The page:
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2758 Mechanisms of PML::Rara and GATA2 Protein Interactions in Hematopoietic Cells

Program: Oral and Poster Abstracts
Session: 602. Myeloid Oncogenesis: Basic: Poster II
Hematology Disease Topics & Pathways:
Research, Fundamental Science, Acute Myeloid Malignancies, AML, APL, genomics, Diseases, Myeloid Malignancies, Biological Processes, molecular biology, Technology and Procedures, gene editing
Sunday, December 10, 2023, 6:00 PM-8:00 PM

Casey Katerndahl, PhD1, Olivia Rogers2*, Nichole Helton3*, Sai Mukund Ramakrishnan, MS3*, Christopher A Miller, PhD3*, Ziheng Xu4*, Sridhar N Srivatsan5* and Timothy J Ley3

1Stem Cell Biology Section, Washington University in St. Louis, Saint Louis, MO
2Washington University St Louis, Saint Louis, MO
3Division of Oncology, Department of Internal Medicine, Washington University in St. Louis School of Medicine, St. Louis, MO
4Washington University School of Medicine, St Louis, MO
5Washington University in St. Louis, St. Louis, MO

Despite excellent outcomes for Acute Promyelocytic Leukemia (APL) patients with combined ATRA and Arsenic Trioxide therapy, the underlying molecular mechanisms by which the PML::RARA fusion oncoprotein initiates APL are not yet clear. We recently found that the ability of PML::RARA to initiate aberrant serial replating (a surrogate for self-renewal) is dependent upon its ability to bind to DNA, since PML::RARA with a missense mutation (C88A) that prevents the binding of RARA to DNA eliminates aberrant replating. Currently, however, there is no consensus regarding the genomic binding sites of PML::RARA in myeloid progenitor cells and APL cells. Also, the transcriptional and epigenetic consequences of PML::RARA expression in primary hematopoietic cells remain unclear.

To define the genomic binding sites of PML::RARA, we generated V5 epitope tagged PML::RARA constructs in MSCV-based retroviral vectors, and transduced mouse hematopoietic stem progenitor cells (HSPCs) with retroviruses containing V5-PML::RARAWT, V5-PML::RARAC88A, or an empty vector. Anti-V5 ChIP-seq revealed that PML::RARA binds to 2,677 distinct loci in primary mouse hematopoietic cells, and 2,064 sites in primary human hematopoietic cells. We previously demonstrated that Gata2 expression is induced with PML::RARA, and indeed, we identified strong PML::RARA binding to the distal Gata2 enhancer in both human and mouse HSPCs. Surprisingly, ATAC-seq revealed that the vast majority of PML::RARA binding sites are found in regions that are chromatin-accessible even in WT promyelocytes, suggesting that these regions are "open" prior to PML::RARA expression, perhaps because of the normal binding of "pioneer" transcription factors to these regions in WT cells. Indeed, evaluation of transcription factor binding motifs in the regions occupied by PML::RARA revealed significant enrichment for RARA binding motifs, and also GATA motifs. We therefore performed ChIP-seq on GATA2 in HSPCs, which confirmed enrichment in binding at the same sites. These data suggested that PML::RARA and GATA2 may bind in close proximity at hundreds of loci in the genome. To test this, we performed proximity labeling studies followed by mass spectrometry using PML::RARAWT vs. PML::RARAC88A fused to the biotin ligase TurboID in primary HSPCs. This approach revealed that the interactions of several proteins with PML::RARA (including GATA2) are dependent on the binding of PML::RARA to DNA; this suggests that DNA may in fact act as a scaffold to stabilize these protein:protein interactions (Figure 1).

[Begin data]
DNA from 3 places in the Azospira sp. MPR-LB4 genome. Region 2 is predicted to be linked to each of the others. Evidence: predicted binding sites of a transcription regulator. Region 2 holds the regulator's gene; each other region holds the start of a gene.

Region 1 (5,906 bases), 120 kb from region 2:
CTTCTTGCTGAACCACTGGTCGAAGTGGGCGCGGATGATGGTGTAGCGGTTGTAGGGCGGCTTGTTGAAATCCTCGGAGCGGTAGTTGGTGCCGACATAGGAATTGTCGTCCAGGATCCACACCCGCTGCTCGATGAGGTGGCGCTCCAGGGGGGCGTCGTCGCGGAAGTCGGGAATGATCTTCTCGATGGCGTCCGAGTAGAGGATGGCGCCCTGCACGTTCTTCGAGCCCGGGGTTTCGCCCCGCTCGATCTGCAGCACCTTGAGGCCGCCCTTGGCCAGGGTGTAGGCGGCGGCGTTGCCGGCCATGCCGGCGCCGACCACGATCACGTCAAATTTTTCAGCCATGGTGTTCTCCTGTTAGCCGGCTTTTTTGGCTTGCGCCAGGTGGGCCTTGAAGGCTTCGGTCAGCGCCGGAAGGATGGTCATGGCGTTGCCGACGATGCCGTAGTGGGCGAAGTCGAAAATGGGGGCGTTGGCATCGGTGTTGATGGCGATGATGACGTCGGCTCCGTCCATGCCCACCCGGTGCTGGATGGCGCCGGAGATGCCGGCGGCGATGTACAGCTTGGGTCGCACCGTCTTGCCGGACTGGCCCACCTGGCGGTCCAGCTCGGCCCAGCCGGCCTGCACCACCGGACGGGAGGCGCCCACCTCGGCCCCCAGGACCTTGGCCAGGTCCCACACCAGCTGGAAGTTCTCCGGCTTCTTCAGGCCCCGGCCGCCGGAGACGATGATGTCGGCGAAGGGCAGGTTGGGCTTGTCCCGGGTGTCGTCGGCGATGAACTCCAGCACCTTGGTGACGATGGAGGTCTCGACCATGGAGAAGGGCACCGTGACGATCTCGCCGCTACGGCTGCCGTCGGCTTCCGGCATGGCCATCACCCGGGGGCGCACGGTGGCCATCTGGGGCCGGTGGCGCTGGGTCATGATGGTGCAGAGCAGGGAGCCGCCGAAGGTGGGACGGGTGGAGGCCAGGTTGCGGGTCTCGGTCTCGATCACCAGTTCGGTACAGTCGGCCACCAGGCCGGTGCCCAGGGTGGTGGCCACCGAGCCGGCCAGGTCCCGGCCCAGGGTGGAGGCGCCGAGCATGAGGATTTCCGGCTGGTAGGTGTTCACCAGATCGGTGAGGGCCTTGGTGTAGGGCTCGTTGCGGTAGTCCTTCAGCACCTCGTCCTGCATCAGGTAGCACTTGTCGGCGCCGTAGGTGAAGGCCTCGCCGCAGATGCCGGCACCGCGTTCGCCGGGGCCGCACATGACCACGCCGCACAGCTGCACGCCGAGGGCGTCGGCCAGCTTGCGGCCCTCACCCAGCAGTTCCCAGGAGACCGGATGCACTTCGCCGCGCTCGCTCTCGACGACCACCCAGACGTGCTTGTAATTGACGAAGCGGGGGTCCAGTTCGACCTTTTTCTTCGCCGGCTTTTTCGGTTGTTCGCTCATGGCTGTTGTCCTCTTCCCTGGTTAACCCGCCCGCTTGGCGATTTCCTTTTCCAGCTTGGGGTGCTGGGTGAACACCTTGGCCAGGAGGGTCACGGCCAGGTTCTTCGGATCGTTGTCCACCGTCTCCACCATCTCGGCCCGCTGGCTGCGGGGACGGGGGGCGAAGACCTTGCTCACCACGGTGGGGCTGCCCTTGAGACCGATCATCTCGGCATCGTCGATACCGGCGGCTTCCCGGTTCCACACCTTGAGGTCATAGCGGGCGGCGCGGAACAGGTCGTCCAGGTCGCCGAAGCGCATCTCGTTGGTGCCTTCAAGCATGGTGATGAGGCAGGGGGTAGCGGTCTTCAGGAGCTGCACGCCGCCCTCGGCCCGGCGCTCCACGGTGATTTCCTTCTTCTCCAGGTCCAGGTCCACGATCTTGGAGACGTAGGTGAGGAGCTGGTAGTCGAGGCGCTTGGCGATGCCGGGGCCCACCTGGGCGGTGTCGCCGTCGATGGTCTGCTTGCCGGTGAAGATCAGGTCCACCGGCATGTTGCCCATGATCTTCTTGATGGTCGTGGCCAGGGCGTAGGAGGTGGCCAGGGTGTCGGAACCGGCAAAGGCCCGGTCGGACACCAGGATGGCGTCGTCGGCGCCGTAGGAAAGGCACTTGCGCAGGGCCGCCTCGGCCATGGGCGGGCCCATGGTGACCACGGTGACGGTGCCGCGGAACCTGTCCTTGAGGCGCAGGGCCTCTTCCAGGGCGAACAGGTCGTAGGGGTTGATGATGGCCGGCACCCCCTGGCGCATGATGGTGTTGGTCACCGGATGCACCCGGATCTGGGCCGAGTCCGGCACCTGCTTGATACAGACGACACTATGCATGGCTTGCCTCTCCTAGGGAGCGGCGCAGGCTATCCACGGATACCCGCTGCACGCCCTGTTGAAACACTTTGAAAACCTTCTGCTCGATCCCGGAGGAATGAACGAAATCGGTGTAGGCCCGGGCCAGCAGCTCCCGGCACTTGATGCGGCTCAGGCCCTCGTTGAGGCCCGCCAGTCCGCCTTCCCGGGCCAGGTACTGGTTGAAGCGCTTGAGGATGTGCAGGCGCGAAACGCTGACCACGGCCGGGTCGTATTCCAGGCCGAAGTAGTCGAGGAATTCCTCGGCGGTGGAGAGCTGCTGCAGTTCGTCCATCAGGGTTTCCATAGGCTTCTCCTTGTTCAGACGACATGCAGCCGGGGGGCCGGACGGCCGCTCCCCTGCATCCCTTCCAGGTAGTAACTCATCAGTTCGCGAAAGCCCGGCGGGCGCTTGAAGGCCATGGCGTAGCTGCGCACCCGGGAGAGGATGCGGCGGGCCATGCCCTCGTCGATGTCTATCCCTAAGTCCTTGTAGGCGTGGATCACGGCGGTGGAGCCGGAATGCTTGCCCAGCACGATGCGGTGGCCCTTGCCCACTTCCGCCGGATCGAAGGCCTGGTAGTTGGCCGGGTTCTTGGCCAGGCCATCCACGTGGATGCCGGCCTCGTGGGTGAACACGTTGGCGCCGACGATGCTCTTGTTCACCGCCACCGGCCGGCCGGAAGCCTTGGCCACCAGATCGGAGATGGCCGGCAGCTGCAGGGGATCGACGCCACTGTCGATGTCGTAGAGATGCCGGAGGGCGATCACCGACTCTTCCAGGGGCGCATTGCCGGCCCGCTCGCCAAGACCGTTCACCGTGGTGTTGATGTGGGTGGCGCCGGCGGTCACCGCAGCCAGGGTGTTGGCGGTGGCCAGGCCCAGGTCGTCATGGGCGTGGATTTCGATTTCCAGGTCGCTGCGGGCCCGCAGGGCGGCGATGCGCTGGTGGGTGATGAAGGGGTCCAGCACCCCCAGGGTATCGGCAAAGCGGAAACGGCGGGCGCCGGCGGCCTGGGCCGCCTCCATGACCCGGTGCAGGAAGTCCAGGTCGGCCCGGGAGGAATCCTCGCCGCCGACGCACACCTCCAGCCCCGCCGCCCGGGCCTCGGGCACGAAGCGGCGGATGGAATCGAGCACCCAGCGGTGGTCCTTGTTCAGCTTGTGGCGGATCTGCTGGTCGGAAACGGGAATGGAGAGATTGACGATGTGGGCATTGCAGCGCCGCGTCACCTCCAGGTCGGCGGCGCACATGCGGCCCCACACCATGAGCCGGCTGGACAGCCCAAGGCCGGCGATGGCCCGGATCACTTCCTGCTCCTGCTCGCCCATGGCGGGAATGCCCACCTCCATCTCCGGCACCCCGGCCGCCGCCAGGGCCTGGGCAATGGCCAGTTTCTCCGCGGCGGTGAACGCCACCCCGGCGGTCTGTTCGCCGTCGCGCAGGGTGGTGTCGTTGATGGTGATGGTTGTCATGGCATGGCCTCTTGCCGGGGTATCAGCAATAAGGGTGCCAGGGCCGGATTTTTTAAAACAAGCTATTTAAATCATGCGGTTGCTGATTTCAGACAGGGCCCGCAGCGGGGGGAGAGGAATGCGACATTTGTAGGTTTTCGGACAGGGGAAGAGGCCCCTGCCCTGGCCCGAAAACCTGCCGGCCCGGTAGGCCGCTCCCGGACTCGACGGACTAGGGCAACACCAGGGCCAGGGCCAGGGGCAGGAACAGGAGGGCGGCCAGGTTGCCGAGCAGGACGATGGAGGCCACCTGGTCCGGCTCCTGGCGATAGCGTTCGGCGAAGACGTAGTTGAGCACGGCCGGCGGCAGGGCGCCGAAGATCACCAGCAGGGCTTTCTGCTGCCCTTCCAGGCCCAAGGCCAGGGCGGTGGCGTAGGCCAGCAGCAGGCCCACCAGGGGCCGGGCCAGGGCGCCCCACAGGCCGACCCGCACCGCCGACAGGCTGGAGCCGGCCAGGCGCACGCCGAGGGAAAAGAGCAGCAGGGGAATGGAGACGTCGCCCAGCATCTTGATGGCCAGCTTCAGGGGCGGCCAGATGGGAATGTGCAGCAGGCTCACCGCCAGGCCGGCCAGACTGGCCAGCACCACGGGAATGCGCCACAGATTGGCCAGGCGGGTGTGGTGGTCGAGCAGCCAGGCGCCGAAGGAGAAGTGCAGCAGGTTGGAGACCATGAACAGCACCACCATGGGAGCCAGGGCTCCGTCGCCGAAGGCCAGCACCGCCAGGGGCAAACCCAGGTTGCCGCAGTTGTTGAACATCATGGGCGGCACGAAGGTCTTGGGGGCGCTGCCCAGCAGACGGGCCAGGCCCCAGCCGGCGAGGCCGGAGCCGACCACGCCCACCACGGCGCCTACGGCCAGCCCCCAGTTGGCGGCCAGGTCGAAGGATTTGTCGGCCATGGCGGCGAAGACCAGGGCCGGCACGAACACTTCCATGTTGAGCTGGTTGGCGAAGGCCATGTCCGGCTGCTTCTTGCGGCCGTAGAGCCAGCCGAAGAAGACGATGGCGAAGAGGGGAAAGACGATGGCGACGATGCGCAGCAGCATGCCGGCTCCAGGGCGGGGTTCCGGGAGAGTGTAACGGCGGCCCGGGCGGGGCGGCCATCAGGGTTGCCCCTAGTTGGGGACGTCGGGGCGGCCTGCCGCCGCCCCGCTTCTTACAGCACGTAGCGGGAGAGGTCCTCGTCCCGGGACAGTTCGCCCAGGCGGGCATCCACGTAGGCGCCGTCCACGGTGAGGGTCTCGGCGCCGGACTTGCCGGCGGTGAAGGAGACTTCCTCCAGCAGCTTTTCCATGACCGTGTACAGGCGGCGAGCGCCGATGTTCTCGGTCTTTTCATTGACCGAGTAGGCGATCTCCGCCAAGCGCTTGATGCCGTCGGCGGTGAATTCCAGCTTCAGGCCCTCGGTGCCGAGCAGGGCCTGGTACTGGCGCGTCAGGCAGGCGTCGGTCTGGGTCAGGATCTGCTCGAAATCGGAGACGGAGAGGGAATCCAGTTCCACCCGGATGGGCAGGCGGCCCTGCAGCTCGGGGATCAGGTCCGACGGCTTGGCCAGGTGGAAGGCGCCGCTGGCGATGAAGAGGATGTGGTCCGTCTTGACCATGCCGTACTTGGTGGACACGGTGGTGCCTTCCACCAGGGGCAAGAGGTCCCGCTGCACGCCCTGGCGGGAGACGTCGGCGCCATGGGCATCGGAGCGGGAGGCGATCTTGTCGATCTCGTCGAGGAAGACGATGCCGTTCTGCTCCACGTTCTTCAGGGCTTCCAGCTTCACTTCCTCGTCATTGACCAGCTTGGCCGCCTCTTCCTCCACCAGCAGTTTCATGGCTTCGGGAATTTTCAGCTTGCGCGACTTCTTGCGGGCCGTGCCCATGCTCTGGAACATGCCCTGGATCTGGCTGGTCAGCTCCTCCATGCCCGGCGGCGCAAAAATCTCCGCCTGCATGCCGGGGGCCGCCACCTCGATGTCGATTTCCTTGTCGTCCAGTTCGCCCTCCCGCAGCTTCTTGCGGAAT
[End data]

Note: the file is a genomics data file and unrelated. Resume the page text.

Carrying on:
To determine whether Gata2 may induce increased chromatin accessibility following PML::RARA expression, we performed ATAC-seq following Gata2 or PML::RARA overexpression in WT hematopoietic progenitor cells. 3,157 regions shared increased accessibility with either PML::RARA or Gata2 overexpression. Moreover, at a transcriptional level, we found that 535 (27.4%) of PML::RARA differentially expressed genes were coordinately regulated by Gata2 in WT cells. This suggests that PML::RARA indirectly regulates many of its gene targets via the upregulation of Gata2, and that Gata2 may be required for PML::RARA to initiate its transcriptional program. To test this, we performed serial replating assays using cells where Gata2 was knocked out either before or after PML::RARA expression. Consistent with our previous study, knock out of Gata2 following PML::RARA expression led to increased self-renewal capacity. However, knock out of Gata2 before PML::RARA expression prevented self-renewal. These data suggest a model in which GATA2 “opens” specific chromatin regions in early myeloid cells, which are then accessible to RARA or PML::RARA. The two proteins interact at these sites, tethered by their mutual interactions to their respective DNA binding motifs. PML::RARA binding promotes a pre-leukemic transcriptional program mediated in part by positively regulating Gata2. Gata2 is therefore initially required for PML::RARA to establish its transcriptional program. However, once that program is established, Gata2 paradoxically acts as a tumor suppressor, performing a normal role to limit proliferative excess in hematopoietic stem and progenitor cells.

Disclosures: No relevant conflicts of interest to declare.

*signifies non-member of ASH